The JPL-ISSM ice sheet model (Larour et al., 2012) configuration relies on the data assimilation of present-day conditions followed by a model relaxation and a historical spin-up, similar to Schlegel et al. (2016). For the calculation of stress balance, L1L2 (Hindmarsh, 2004; Schoof and Hindmarsh, 2010) is used over the entire domain with a resolution varying between 250 m in the areas of strongest gradients in surface velocity and along the margins to a resolution of 15 km in the interior. Bedrock topography is interpolated from BedMachine (Morlighem et al., 2017), and initial ice surface is from the GIMP dataset (Howat et al., 2014). Basal heat flux is from Shapiro and Ritzwoller (2004) and air temperature from RACMO2 (van Angelen et al., 2014). We use observed surface velocities (Rignot and Mouginot, 2012) to infer unknown basal friction at the base of the ice sheet (Morlighem et al., 2010). We then calculate ice temperature, assuming that the ice sheet is in a steady-state thermal equilibrium (Seroussi et al., 2013). This is followed by a relaxation of 4.2 kyr to reduce the initial unphysical transient behaviour resulting from errors and biases in the datasets and forcing (Schlegel et al., 2016) using a climatological mean surface mass balance from 1979 to 1988 (Box, 2013). Finally, we run a historical spin-up from 1840 through 1979 using the Box (2013) reconstruction of surface mass balance. Grounding-line migration is based on hydrostatic equilibrium and a sub-element scheme (Seroussi et al., 2014; Seroussi and Morlighem, 2018, SEM2 parameterization), and basal melting rates from the literature (Rignot, 2001; Rignot and Steffen, 2008; Seroussi et al., 2011; Prescott et al., 2003) are set under floating ice. The ice front is held static during all initialization, historic and control experiments, and there is a free-flux boundary condition at all ice margins. For the historical experiment, MAR 3.9 yearly anomalies in SMB (Fettweis et al., 2017) from the 1979–1988 mean are added to the spin-up SMB (i.e. the Box, 2013, 1979–1988 climatology). For the control experiment, the model is forced only with the spin-up SMB. During projection runs, the ISMIP6 SMB anomalies are imposed using an SMB gradient scheme (Helsen et al., 2012) on top of the spin-up SMB, and ISMIP6 retreat masks are imposed yearly, on 1 January of each year.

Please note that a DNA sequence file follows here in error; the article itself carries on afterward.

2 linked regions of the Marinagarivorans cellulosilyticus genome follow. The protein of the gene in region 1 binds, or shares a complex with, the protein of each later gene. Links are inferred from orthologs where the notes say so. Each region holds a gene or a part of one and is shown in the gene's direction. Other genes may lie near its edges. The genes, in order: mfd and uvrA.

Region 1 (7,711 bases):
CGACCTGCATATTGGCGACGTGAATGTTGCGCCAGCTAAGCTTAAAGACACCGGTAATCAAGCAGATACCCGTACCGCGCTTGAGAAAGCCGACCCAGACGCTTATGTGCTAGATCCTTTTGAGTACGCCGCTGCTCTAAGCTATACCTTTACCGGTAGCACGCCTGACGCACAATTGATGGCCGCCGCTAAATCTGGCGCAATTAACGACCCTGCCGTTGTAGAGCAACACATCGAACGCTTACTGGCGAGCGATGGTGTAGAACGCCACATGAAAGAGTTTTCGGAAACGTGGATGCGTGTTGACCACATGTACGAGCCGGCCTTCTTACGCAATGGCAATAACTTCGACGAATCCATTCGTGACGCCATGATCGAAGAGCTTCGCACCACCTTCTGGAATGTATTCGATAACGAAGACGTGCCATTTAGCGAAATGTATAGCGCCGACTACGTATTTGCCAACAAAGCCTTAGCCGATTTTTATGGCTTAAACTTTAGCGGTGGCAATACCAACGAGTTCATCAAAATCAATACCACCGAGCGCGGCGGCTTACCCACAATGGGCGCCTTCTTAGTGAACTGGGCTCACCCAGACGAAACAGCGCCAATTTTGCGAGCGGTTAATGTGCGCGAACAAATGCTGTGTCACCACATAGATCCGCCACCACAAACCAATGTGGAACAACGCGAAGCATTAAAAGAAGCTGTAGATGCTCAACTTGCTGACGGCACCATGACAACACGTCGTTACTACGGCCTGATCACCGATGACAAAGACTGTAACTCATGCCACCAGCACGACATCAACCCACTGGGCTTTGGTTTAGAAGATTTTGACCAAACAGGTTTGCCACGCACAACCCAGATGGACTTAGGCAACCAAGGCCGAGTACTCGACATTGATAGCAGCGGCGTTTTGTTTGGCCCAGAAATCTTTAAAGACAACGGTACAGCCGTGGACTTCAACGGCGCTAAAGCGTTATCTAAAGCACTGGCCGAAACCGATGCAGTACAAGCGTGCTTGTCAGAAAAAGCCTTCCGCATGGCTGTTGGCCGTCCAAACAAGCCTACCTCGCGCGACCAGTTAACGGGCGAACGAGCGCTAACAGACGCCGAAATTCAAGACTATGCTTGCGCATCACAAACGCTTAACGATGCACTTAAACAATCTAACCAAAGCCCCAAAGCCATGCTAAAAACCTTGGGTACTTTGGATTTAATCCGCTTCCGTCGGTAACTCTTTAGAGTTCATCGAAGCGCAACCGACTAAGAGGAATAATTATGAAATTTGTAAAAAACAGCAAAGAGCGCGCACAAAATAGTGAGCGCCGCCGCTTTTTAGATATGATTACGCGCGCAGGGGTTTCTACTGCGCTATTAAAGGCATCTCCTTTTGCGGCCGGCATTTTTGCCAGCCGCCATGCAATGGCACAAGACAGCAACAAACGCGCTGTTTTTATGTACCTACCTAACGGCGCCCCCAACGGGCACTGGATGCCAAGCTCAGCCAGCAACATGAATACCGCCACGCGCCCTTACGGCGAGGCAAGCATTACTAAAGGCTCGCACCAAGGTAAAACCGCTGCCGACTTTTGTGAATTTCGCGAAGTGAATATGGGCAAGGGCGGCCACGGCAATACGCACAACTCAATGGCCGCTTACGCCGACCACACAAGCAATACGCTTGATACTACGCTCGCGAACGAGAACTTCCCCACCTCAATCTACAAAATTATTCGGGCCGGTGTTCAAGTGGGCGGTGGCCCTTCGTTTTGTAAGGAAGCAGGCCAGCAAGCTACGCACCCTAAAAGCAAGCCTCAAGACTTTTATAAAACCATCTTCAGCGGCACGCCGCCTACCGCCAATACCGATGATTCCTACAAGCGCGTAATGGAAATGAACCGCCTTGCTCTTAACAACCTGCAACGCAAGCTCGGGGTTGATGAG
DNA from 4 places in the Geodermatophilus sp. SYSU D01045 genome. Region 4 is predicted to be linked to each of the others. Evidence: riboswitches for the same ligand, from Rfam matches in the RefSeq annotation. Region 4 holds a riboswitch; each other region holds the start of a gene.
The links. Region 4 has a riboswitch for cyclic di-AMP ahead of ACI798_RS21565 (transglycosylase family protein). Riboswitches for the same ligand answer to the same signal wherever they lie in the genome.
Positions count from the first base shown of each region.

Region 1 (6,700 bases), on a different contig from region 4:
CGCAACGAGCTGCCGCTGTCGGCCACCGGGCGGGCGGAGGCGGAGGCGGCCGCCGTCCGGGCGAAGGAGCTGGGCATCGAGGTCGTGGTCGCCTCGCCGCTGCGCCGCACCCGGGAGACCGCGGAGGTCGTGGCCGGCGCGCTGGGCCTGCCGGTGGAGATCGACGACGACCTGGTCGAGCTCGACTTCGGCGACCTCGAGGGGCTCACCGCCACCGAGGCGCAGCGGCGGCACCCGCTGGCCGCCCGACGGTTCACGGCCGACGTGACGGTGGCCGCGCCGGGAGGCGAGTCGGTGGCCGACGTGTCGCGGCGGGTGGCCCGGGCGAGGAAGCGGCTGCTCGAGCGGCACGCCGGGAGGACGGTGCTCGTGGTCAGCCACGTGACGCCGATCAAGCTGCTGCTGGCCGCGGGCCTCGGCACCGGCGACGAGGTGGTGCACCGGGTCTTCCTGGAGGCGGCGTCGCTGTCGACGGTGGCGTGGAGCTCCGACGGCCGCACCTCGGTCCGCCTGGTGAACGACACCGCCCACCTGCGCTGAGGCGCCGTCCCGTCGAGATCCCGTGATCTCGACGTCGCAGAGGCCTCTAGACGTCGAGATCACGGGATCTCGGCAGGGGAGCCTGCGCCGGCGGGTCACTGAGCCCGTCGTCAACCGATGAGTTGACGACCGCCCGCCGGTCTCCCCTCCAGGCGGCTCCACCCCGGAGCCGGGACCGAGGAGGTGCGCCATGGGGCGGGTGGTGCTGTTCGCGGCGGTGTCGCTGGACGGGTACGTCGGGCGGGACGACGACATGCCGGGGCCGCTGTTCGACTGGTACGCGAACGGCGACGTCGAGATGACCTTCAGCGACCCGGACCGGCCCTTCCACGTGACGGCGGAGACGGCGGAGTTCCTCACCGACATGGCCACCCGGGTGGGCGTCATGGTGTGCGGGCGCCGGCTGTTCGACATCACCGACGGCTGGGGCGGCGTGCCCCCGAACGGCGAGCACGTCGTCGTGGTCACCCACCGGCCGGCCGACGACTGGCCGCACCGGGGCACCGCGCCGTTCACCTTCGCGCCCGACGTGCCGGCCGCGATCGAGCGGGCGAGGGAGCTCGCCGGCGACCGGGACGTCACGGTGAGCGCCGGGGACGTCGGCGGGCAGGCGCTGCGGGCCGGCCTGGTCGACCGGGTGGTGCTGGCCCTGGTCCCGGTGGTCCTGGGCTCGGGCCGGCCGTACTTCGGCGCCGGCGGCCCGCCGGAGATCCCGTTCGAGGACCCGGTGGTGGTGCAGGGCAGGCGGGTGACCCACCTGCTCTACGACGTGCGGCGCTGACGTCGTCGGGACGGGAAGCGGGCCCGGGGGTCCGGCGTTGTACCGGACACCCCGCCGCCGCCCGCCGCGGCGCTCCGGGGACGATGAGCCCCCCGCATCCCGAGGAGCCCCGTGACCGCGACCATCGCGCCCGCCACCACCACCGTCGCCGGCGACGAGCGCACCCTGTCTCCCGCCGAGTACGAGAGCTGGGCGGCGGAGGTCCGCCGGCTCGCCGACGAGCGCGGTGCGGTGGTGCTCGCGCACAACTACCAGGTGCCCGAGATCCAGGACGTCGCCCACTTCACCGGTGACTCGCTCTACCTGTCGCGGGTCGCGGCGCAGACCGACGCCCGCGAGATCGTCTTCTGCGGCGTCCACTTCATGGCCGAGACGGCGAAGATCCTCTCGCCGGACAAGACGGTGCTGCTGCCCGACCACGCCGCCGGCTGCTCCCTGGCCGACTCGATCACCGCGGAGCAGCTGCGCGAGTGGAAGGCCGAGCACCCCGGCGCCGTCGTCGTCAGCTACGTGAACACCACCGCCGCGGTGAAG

Initialization procedures are after Cuzzone et al. (2019). Bedrock topography is interpolated from the BedMachine dataset (Morlighem et al., 2014), which combines a mass conservation algorithm for the fast-flowing ice streams and kriging in the interior of the ice sheet. Initial ice thickness is from the GIMP dataset (Howat et al., 2014). Geothermal flux is from Shapiro and Riztwoller (2004), and air temperature is from Box (2013). We assimilate surface horizontal velocities derived from published 2008–2009 surface velocities (Rignot and Mouginot, 2012) to derive basal sliding on grounded ice and ice viscosity on floating ice. The model uses the higher-order ice flow approximation of Blatter (1995) and Pattyn (2003), which is extruded to five layers and uses higher-order vertical finite elements (Cuzzone et al., 2018) to compute the ice sheet thermal evolution. The initial friction coefficient is modified through time based upon variations in the simulated basal temperature following Cuzzone et al. (2019). The model is spun up over one glacial cycle (beginning 125 000 years ago) using a method whereby the 1840–1900 mean surface air temperature and precipitation (Box, 2013) are scaled back through time based upon isotopic variations in the Greenland Ice Core Project (GRIP) δO18 record (Danasgaard et al., 1993). We use the positive degree-day model of Tarasov and Peltier (1999) to derive the surface mass balance through time (degree-day factors; snow = 0.006 m ∘C−1 d−1, ice = 0.0083 m ∘C−1 d−1). From 1840 to 1979, the model is then forced with the surface mass balance history derived in Box (2013), and from 1979 to 2014, the RACMO2.3 (Noël et al., 2015) surface mass balance is used.
Here we used the GRISLI version 2.0 (Quiquet et al., 2018), which includes the analytical formulation of Schoof (2007) to compute the flux at the grounding line. Basal drag is computed with a power-law basal friction (Weertman, 1957). We use an iterative inversion method to infer a spatially variable basal drag coefficient that insures an ice thickness as close as possible to observations with a minimal model drift (Le clec'h et al., 2019). The model is run for 60 kyr with a fixed geometry (observed present-day) in order to equilibrate the temperature field. The basal drag is assumed to be constant for the forward experiments. The model uses finite differences on a staggered Arakawa C-grid in the horizontal plane at 5 km resolution with 21 vertical levels. Atmospheric forcing, namely near-surface air temperature and surface mass balance, is taken from the 1995–2014 climatological annual mean computed by the MAR version 3.9 regional atmospheric model. The initial ice sheet geometry, bedrock elevation and ice thickness are taken from the BedMachine v3 dataset (Morlighem et al., 2017), and the geothermal heat flux is from Shapiro and Ritzwoller (2004).